April 08, 2022

Efforts to transform, modernize decades-old labor laws underway in Senate

Legislation would reflect major generational economic changes and protect workers’ rights.

In 2017, the Bureau of Labor Statistics calculated that 55 million workers made up the gig economy—the labor market known for short stints, contract work, and freelance positions. While the explosion of app-based services and the evolution of the gig economy over the last decade have transformed the way consumers conduct business and access the marketplace, the country’s labor laws haven’t kept pace to protect independent contractors and those seeking flexible, temporary work.

That could change as Sen. Tim Scott (R-SC) introduced last month the Employee Rights Act (ERA) of 2022 (S. 3899).

“Complexities of our modern economy demand creative, forward-thinking legislation that gives workers and small business owners stability and flexibility,” said Scott. “The Employee Rights Act puts workers back in the driver’s seat by giving them basic protections and the power to choose how to make a living for themselves and build a future for their families.”

Scott’s Senate bill expands on similar legislation he introduced in 2011 while serving in the House of Representatives in that it continues to seek traditional worker protections during collective bargaining processes and organized labor campaigns. However, it also addresses unique needs of a booming modern workforce.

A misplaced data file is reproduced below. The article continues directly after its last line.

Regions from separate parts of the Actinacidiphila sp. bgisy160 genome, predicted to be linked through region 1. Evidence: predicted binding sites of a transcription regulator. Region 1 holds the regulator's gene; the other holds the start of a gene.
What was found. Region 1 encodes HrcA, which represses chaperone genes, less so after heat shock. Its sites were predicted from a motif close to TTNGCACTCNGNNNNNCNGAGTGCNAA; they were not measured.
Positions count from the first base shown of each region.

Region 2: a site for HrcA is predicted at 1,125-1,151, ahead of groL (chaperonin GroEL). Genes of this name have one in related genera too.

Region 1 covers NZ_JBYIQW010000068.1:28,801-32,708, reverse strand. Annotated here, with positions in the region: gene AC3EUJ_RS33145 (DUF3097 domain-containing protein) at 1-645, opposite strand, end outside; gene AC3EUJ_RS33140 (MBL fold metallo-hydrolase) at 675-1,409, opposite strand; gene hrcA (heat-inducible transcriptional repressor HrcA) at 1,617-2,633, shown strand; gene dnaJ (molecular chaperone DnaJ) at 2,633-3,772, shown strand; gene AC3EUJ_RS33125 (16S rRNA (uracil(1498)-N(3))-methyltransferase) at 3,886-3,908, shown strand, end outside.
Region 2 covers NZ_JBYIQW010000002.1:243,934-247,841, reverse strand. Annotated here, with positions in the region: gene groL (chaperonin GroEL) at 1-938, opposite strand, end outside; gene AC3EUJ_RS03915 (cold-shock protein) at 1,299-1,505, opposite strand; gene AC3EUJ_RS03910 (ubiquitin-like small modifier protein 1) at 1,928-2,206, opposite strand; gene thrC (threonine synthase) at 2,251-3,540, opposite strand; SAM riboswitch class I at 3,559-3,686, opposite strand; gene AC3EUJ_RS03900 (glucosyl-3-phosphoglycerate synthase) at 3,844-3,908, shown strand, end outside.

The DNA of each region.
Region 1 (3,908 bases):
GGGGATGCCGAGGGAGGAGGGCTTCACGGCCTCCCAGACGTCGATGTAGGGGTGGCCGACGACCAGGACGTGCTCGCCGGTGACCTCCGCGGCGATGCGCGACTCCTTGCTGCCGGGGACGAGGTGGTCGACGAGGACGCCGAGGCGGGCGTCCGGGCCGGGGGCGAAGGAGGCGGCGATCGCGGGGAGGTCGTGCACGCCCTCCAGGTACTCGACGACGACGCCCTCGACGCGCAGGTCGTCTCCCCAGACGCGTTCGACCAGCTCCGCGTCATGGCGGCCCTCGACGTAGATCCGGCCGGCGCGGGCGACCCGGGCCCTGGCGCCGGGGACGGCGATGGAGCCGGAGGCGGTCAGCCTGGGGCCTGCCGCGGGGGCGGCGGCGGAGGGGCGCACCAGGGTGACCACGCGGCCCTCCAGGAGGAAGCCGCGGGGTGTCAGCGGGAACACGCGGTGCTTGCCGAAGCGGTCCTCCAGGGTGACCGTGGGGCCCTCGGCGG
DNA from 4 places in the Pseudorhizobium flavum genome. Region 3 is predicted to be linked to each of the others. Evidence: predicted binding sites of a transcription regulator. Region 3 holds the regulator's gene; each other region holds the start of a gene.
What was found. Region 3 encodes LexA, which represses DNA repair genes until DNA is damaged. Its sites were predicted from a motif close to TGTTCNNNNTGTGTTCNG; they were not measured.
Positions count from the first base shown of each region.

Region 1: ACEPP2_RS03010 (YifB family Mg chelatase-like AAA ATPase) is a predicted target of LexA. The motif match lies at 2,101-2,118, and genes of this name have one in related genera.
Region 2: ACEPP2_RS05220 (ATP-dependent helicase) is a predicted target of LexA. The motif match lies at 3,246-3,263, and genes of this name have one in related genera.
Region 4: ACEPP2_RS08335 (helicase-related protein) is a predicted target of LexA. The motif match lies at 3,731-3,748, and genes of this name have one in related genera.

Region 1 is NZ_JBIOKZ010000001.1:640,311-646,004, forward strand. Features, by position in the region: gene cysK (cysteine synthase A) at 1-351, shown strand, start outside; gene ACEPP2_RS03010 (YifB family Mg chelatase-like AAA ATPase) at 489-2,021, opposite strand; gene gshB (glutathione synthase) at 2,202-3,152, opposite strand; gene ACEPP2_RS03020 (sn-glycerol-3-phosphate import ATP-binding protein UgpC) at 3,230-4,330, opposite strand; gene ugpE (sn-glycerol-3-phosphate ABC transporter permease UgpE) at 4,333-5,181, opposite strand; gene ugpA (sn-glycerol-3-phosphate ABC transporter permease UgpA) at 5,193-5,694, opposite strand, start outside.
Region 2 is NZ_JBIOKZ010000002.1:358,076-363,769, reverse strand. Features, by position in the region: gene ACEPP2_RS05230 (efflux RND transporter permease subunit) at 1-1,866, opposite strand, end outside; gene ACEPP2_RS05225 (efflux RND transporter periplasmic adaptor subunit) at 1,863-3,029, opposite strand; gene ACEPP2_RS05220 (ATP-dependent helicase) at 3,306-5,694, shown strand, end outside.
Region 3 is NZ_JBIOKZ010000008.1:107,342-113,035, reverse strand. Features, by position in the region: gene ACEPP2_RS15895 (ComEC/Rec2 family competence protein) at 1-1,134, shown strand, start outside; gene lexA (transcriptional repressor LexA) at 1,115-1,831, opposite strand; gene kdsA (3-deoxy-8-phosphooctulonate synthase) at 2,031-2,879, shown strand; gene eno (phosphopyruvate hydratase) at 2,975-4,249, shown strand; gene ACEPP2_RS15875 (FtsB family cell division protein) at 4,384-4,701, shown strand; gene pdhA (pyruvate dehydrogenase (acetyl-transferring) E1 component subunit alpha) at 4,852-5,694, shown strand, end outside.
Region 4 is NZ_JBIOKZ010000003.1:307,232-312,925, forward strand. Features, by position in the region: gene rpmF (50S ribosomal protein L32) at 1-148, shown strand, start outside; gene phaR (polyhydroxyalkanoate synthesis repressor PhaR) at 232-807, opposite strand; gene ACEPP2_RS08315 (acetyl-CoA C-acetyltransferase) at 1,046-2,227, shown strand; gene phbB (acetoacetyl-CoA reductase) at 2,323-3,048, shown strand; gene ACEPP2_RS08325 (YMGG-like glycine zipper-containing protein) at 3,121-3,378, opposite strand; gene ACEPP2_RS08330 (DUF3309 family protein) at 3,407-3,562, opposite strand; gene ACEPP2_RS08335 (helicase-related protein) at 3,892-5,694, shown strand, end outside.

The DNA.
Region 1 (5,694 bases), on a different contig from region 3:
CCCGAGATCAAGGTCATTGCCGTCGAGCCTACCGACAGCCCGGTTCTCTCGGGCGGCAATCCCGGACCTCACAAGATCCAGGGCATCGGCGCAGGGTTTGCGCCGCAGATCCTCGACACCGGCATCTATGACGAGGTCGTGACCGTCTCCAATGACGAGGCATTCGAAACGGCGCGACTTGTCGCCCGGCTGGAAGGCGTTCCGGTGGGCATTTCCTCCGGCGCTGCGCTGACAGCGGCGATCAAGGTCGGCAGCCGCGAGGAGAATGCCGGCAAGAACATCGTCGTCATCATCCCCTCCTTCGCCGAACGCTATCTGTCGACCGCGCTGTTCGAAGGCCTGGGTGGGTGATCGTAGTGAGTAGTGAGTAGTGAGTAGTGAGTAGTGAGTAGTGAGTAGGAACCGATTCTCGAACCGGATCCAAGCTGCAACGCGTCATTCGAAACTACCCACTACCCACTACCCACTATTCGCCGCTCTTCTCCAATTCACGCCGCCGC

By incorporating language from the Save Local Business Act, the ERA of 2022 includes protections for individuals who own their own businesses and asserts that businesses should not be liable for other entities with whom they share a connection but are not under their direct control.

Additionally, the ERA of 2022 extends benefits to independent contractors without forcing them into an employer-employee relationship. Traditionally, businesses have been restricted in what benefits they can provide to independent contractors. This bill would allow independent contractors to continue to operate with the flexibility they desire and receive benefits.

The Association recently joined dozens of other organizations expressing support of the ERA of 2022.

For more details on specific provisions of the legislation, visit